After this I started to look for alternative treatments for the Lymphedema. Something that would maybe cure the Lymphedema or lessen the infections. I found out about Dr Corrine Becker, who pioneered Lymph Node Transfers in Paris, and sent her an email to ask if any Doctors in Australia did this surgery. She had trained many doctors in the US and elsewhere but not Australia. I continued to send out emails to the various Lymphedema specialists. One day a reply came inviting me to join a research program at Macquarie University Hospital in Sydney, started by Prof. Boyages, who is a Breast cancer specialist. As is the case overseas much of the research into surgical intervention for Lymphedema is funded by the Breast Cancer community, due to the high incidence of Lymphedema in the arms of patients after treatment for Breast cancer. He and other doctors wanted to find a way of helping patients with arm Lymphedema. They realised that this was not just about a “little bit of swelling”, but a life changing side effect of treatment that was affecting patients, mentally and physically, as well as becoming a financial burden for the rest of their lives. In some cases surgery is now being done as part of the reconstructive process, as the sooner new nodes are put into the arm, the better the response. Nodes in this case are often taken from the groin and placed in the armpit. Other patients may have it done years after the onset of Lymphedema and may also need some liposuction to remove stubborn fibrotic areas. There has been great success in improving the arms of these patients and giving them a better quality of life. Surgery for Lymphedema of the legs is more recent and takes longer to see results. In some cases two transfers are needed to groin and lower leg. For a patient to be eligible for LNT to arm or leg they need to be assessed by a surgical Lymphedema specialist. Their Lymphatic system would be mapped to find suitable nodes to harvested and the best position for placement to get maximum results.

March 14th 2013 I had the first leg Lymph Node transfer in Australia, Lymph nodes were taken from my neck and placed in my left knee. I started to create a blog about this, as I felt it needed to be documented. I called it “My Lymph Node Transplant,” it has now grown to include many articles, videos and stories that I feel will help people manage their Lymphedema. It is also a great resource for those who are having Lymph Node Transfers or other surgery world-wide for Lymphedema, in both arms and legs, as this is now becoming more common. My leg is doing well a year later the nodes are growing but it is a slow process, so far I have had no infections and that makes me very happy!! The hope is that as the surgeons become more experienced this will become a viable treatment for Lymphedema.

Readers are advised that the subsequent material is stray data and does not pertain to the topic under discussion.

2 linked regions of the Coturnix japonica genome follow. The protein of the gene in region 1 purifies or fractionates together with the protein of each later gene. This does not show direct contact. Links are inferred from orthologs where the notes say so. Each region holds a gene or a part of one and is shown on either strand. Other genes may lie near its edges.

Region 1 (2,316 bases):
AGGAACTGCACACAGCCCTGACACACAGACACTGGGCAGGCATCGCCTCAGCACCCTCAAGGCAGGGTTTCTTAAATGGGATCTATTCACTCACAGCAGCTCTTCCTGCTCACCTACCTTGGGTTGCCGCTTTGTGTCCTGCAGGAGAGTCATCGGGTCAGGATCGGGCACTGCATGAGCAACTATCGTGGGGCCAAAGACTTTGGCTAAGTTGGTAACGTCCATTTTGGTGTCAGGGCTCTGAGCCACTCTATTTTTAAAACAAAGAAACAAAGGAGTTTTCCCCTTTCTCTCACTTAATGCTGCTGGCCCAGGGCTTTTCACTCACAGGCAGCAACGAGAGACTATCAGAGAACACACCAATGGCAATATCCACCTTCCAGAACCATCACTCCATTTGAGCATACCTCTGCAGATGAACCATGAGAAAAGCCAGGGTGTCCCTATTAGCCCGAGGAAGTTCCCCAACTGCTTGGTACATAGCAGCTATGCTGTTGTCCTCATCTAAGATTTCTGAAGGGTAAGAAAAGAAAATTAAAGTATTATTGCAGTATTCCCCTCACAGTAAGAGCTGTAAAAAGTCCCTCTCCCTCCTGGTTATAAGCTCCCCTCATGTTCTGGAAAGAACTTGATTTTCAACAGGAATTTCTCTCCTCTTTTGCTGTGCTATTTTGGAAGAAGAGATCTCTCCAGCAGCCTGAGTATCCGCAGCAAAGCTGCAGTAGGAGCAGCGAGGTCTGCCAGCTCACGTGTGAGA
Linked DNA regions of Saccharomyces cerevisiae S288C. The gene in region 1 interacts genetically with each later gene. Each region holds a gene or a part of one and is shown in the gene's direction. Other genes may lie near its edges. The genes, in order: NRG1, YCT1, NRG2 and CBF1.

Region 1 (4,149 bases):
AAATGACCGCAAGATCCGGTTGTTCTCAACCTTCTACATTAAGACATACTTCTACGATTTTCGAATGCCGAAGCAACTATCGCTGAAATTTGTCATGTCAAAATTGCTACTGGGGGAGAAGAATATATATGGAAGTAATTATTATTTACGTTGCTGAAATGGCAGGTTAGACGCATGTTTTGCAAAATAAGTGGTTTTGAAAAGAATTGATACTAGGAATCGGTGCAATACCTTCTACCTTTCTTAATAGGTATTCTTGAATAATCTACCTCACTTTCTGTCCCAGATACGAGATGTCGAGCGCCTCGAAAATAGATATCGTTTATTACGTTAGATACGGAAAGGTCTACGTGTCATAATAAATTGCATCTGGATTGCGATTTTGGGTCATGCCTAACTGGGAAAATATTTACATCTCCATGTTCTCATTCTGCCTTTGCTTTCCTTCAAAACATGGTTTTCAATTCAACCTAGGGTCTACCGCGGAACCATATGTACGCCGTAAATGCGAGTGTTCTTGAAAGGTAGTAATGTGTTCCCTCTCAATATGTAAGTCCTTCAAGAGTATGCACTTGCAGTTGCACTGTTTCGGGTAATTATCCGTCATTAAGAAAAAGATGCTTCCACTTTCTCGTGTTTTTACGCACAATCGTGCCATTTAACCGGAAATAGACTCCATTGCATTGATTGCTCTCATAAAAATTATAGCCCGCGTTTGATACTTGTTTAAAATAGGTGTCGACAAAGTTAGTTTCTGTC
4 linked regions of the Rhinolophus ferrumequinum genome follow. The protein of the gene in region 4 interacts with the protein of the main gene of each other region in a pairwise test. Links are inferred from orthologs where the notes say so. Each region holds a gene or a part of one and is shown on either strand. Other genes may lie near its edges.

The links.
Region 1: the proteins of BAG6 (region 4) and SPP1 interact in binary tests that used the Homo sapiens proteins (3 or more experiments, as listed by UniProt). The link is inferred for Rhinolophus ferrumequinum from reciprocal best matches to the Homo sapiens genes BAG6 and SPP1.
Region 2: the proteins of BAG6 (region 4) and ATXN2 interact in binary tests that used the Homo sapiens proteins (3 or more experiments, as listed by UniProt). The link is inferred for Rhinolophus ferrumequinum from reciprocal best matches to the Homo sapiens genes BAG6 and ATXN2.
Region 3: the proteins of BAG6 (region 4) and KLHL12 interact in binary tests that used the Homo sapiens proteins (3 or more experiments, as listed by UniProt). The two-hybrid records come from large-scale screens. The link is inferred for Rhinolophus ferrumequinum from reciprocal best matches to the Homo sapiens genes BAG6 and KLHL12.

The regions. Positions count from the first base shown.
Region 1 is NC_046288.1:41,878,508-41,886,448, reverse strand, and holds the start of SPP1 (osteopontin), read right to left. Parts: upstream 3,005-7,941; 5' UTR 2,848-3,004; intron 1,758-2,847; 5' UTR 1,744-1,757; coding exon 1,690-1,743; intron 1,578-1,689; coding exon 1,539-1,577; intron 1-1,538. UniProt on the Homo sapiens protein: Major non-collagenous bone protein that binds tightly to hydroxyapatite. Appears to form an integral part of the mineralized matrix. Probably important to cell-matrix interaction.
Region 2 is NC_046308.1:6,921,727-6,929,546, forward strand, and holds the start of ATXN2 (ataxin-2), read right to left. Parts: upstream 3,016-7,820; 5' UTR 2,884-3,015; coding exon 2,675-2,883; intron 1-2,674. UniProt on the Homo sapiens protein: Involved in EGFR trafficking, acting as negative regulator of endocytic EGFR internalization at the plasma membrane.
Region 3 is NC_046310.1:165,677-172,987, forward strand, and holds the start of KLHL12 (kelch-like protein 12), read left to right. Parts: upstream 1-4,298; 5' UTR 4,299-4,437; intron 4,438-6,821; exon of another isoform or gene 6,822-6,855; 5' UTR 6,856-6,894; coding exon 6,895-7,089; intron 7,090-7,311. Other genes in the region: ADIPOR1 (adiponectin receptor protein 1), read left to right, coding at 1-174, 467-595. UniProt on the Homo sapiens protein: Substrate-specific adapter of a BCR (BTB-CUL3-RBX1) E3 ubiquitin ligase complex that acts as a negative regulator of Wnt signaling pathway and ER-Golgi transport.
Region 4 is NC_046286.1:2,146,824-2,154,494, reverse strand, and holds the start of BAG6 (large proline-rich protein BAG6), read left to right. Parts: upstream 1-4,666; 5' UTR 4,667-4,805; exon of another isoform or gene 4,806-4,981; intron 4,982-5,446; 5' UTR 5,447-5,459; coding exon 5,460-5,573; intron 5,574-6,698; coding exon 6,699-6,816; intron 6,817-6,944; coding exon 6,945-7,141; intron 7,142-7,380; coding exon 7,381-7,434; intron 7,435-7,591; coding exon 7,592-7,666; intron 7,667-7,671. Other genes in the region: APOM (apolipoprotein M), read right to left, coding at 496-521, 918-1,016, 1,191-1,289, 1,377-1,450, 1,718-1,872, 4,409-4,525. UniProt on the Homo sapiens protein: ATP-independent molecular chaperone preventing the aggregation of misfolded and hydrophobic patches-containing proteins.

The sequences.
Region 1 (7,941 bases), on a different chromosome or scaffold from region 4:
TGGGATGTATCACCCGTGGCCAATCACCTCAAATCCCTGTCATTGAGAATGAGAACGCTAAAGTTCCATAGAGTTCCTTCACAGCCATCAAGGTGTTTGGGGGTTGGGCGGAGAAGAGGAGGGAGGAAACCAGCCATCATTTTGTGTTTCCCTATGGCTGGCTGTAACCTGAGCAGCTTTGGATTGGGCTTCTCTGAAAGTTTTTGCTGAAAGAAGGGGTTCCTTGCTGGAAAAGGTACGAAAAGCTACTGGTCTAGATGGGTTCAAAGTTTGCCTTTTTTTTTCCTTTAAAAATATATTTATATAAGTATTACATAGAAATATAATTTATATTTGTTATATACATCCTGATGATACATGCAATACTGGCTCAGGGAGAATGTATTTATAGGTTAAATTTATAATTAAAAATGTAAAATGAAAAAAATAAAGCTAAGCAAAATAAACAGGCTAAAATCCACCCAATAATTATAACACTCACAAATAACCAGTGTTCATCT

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Copyright © 2013-2014 by Helensamia. All rights Reserved.

Feel free to share with others. It can be distributed via social media, reblogged or added to websites. Please do not change the original content and provide appropriate credit by including the author’s name and a link to this blog.
http://lymphnodetransplant.wordpress.com/ Thanks

Preparing for Lipedema Liposuction (mind, body and wallet!)

helensamia:

For those with Lipedema this maybe a good blog to follow for personal infomation

Originally posted on My Lipedema Journey:

A little over a week to go until my surgery and I’m preparing as much as possible to ease the recovery process. I spoke with a consultant who specialises with Lipedema and I was recommended to have Lymphatic Drainage Massage (LDM) at least two times prior to surgery.

So I would like to focus on two things that you should prepare: your physical body and your bank account. LDM is, at least where I live, rather expensive and from what I understand, not covered by insurance so it comes directly out of my pocket. As of yet I haven’t researched whether or not the rest of my surgery will be in some way claimable in my country but I will hopefully remember to report on that later (if not, please remind me)!

From what little I’ve prepared I am at least having LDM! It basically means I lie on a flat bed…

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Help with self-care… Videos

These two videos were created at Mt Wilga Rehabilitation Hospital so that people who could not come to the hospital for therapy could benefit from their program…. One video is for lymphoedema of the arm and the other for legs. Some of the video content is duplicated but has individual topics for legs and arms.. The portion which shows self massage is very important for self-care. What I have learnt is the importance of clearing the abdominal area… The “basin” which is the area below the rib cage between the hip bones and pubic bone. Using abdominal breathing and then massaging into this area, to stimulate the many lymph nodes we have in the abdomen, you can actually start to feel the abdomen gurgling when you do this. It is also something you can do several times a day. Remember … Clear the Basin… This is a great help for those with leg lymphoedema as the lymph from the legs can then be cleared upwards and then eliminated from the body. I hope you find these videos helpful..